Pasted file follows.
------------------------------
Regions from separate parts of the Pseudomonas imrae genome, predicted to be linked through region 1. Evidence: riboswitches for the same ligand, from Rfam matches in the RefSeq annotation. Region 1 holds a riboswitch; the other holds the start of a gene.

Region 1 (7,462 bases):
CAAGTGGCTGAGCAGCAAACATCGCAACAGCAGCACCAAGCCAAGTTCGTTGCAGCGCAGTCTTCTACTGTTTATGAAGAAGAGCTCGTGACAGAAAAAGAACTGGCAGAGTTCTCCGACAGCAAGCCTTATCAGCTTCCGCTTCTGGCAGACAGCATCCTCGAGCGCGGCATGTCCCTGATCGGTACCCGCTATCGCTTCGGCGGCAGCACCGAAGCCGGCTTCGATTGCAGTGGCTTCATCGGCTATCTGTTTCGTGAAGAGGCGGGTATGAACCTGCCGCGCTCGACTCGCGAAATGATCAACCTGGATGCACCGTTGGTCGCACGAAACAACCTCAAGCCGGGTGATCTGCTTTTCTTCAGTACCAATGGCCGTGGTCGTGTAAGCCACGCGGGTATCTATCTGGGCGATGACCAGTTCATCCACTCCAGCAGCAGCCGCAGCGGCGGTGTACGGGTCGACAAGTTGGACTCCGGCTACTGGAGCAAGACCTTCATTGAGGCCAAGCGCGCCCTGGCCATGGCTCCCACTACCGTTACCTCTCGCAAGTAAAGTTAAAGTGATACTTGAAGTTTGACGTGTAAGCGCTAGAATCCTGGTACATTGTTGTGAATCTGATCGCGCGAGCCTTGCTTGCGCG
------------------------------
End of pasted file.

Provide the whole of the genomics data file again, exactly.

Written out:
Regions from separate parts of the Pseudomonas imrae genome, predicted to be linked through region 1. Evidence: riboswitches for the same ligand, from Rfam matches in the RefSeq annotation. Region 1 holds a riboswitch; the other holds the start of a gene.

Region 1 (7,462 bases):
CAAGTGGCTGAGCAGCAAACATCGCAACAGCAGCACCAAGCCAAGTTCGTTGCAGCGCAGTCTTCTACTGTTTATGAAGAAGAGCTCGTGACAGAAAAAGAACTGGCAGAGTTCTCCGACAGCAAGCCTTATCAGCTTCCGCTTCTGGCAGACAGCATCCTCGAGCGCGGCATGTCCCTGATCGGTACCCGCTATCGCTTCGGCGGCAGCACCGAAGCCGGCTTCGATTGCAGTGGCTTCATCGGCTATCTGTTTCGTGAAGAGGCGGGTATGAACCTGCCGCGCTCGACTCGCGAAATGATCAACCTGGATGCACCGTTGGTCGCACGAAACAACCTCAAGCCGGGTGATCTGCTTTTCTTCAGTACCAATGGCCGTGGTCGTGTAAGCCACGCGGGTATCTATCTGGGCGATGACCAGTTCATCCACTCCAGCAGCAGCCGCAGCGGCGGTGTACGGGTCGACAAGTTGGACTCCGGCTACTGGAGCAAGACCTTCATTGAGGCCAAGCGCGCCCTGGCCATGGCTCCCACTACCGTTACCTCTCGCAAGTAAAGTTAAAGTGATACTTGAAGTTTGACGTGTAAGCGCTAGAATCCTGGTACATTGTTGTGAATCTGATCGCGCGAGCCTTGCTTGCGCG